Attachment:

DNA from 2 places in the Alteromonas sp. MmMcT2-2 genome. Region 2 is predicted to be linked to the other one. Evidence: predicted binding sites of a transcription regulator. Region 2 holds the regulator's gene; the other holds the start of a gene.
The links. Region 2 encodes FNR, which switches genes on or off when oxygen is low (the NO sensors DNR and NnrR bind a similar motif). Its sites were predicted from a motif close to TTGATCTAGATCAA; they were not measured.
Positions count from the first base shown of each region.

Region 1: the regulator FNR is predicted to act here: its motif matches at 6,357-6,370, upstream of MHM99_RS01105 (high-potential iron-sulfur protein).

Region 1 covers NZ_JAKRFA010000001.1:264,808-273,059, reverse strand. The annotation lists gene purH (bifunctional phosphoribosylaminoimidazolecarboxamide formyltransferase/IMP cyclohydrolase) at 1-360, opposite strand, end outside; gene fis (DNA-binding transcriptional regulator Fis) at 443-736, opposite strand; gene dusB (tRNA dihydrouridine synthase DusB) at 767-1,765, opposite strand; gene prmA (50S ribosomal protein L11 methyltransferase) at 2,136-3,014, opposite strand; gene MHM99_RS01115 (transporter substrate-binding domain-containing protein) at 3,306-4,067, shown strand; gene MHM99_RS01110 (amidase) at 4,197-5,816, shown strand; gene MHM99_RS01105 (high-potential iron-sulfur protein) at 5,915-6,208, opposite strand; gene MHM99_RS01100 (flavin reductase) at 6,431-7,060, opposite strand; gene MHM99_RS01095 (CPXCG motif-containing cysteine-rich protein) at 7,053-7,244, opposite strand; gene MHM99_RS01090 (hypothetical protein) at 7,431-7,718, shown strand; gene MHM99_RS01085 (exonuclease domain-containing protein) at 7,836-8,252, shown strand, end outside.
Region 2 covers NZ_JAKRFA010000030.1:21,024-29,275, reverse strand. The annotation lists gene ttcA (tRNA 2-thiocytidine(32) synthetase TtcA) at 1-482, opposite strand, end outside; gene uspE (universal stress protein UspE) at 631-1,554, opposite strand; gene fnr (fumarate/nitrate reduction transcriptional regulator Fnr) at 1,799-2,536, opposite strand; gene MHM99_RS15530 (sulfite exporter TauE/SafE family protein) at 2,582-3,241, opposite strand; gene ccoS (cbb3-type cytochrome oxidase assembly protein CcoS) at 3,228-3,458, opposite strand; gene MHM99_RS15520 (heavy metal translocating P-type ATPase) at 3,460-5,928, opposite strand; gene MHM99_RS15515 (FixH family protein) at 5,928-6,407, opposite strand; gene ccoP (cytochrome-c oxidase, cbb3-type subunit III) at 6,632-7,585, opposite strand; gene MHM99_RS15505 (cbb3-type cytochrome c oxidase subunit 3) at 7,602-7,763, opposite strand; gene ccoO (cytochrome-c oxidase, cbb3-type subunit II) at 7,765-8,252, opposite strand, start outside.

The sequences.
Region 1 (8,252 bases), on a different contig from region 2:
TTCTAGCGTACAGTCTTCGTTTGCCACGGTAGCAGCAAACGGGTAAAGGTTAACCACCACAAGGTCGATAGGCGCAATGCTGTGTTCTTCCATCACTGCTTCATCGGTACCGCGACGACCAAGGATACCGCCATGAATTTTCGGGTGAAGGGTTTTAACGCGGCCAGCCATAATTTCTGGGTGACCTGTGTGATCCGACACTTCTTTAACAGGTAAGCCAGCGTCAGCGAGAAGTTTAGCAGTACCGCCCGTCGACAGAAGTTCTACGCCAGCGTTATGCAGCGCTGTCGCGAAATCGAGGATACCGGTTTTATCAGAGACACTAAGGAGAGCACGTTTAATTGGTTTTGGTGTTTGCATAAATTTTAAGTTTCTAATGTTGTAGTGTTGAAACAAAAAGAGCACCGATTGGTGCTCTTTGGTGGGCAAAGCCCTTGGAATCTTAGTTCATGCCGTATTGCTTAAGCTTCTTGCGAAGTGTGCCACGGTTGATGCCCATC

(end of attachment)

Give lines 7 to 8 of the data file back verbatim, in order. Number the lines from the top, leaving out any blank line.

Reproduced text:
The sequences.
Region 1 (8,252 bases), on a different contig from region 2: